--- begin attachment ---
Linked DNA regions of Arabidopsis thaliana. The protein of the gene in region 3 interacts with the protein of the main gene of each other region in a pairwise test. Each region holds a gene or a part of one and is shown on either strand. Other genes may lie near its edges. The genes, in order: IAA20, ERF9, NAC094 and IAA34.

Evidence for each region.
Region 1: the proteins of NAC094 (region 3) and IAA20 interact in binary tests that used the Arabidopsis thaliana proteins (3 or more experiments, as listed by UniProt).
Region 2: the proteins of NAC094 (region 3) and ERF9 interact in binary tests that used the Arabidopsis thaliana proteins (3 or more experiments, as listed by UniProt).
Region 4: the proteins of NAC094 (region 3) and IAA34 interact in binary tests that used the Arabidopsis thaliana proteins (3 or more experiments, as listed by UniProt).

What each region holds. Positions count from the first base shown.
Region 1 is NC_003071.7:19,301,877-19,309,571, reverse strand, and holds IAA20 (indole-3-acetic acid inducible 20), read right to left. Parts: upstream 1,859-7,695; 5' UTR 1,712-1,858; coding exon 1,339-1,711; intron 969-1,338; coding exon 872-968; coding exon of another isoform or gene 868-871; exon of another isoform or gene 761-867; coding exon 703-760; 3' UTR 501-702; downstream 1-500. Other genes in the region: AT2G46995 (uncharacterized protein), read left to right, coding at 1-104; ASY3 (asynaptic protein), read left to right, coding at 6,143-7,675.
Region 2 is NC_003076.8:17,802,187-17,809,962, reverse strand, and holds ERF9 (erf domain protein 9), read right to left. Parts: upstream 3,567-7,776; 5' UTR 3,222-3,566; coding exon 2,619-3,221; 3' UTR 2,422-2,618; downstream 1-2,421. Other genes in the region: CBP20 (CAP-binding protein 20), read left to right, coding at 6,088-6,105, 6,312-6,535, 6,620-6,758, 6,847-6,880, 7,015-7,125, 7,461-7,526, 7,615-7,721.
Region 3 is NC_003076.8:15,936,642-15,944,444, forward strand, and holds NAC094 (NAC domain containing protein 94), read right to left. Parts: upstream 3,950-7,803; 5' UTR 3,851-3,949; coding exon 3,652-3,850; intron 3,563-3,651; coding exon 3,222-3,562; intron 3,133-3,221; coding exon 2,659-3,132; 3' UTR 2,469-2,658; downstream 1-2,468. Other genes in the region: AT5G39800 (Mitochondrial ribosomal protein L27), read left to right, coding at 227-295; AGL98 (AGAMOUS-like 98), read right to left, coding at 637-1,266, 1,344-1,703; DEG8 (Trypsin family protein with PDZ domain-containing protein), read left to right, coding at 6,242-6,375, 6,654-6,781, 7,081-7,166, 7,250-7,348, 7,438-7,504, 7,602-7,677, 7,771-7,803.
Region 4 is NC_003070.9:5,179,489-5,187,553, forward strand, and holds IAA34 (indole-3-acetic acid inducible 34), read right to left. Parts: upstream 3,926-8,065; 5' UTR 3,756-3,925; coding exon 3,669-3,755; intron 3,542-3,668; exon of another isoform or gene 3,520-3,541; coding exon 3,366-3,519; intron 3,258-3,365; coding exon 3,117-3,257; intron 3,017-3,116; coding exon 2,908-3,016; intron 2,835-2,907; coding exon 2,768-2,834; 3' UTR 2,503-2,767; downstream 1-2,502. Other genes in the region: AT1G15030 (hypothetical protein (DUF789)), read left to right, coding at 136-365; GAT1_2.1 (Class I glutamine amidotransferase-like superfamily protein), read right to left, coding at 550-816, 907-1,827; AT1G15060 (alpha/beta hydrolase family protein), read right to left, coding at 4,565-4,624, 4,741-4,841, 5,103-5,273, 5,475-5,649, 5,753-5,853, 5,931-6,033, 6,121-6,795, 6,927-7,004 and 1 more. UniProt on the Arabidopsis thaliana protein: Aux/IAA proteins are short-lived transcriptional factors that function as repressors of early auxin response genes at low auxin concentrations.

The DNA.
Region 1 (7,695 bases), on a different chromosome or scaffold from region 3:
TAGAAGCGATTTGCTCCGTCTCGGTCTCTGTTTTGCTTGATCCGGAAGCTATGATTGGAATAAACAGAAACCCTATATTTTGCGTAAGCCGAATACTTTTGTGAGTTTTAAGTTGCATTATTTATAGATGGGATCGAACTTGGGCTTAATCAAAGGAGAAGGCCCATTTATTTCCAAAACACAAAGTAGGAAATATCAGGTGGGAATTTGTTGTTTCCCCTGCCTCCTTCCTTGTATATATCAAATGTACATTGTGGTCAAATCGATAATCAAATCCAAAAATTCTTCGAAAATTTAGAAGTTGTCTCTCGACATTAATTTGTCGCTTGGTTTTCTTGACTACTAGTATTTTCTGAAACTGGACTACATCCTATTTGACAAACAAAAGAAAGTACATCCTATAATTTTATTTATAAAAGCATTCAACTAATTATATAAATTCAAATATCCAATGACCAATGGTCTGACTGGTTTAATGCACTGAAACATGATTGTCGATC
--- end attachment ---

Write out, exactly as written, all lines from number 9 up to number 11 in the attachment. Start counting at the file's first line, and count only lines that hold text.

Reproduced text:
Region 3 is NC_003076.8:15,936,642-15,944,444, forward strand, and holds NAC094 (NAC domain containing protein 94), read right to left. Parts: upstream 3,950-7,803; 5' UTR 3,851-3,949; coding exon 3,652-3,850; intron 3,563-3,651; coding exon 3,222-3,562; intron 3,133-3,221; coding exon 2,659-3,132; 3' UTR 2,469-2,658; downstream 1-2,468. Other genes in the region: AT5G39800 (Mitochondrial ribosomal protein L27), read left to right, coding at 227-295; AGL98 (AGAMOUS-like 98), read right to left, coding at 637-1,266, 1,344-1,703; DEG8 (Trypsin family protein with PDZ domain-containing protein), read left to right, coding at 6,242-6,375, 6,654-6,781, 7,081-7,166, 7,250-7,348, 7,438-7,504, 7,602-7,677, 7,771-7,803.
Region 4 is NC_003070.9:5,179,489-5,187,553, forward strand, and holds IAA34 (indole-3-acetic acid inducible 34), read right to left. Parts: upstream 3,926-8,065; 5' UTR 3,756-3,925; coding exon 3,669-3,755; intron 3,542-3,668; exon of another isoform or gene 3,520-3,541; coding exon 3,366-3,519; intron 3,258-3,365; coding exon 3,117-3,257; intron 3,017-3,116; coding exon 2,908-3,016; intron 2,835-2,907; coding exon 2,768-2,834; 3' UTR 2,503-2,767; downstream 1-2,502. Other genes in the region: AT1G15030 (hypothetical protein (DUF789)), read left to right, coding at 136-365; GAT1_2.1 (Class I glutamine amidotransferase-like superfamily protein), read right to left, coding at 550-816, 907-1,827; AT1G15060 (alpha/beta hydrolase family protein), read right to left, coding at 4,565-4,624, 4,741-4,841, 5,103-5,273, 5,475-5,649, 5,753-5,853, 5,931-6,033, 6,121-6,795, 6,927-7,004 and 1 more. UniProt on the Arabidopsis thaliana protein: Aux/IAA proteins are short-lived transcriptional factors that function as repressors of early auxin response genes at low auxin concentrations.

The DNA.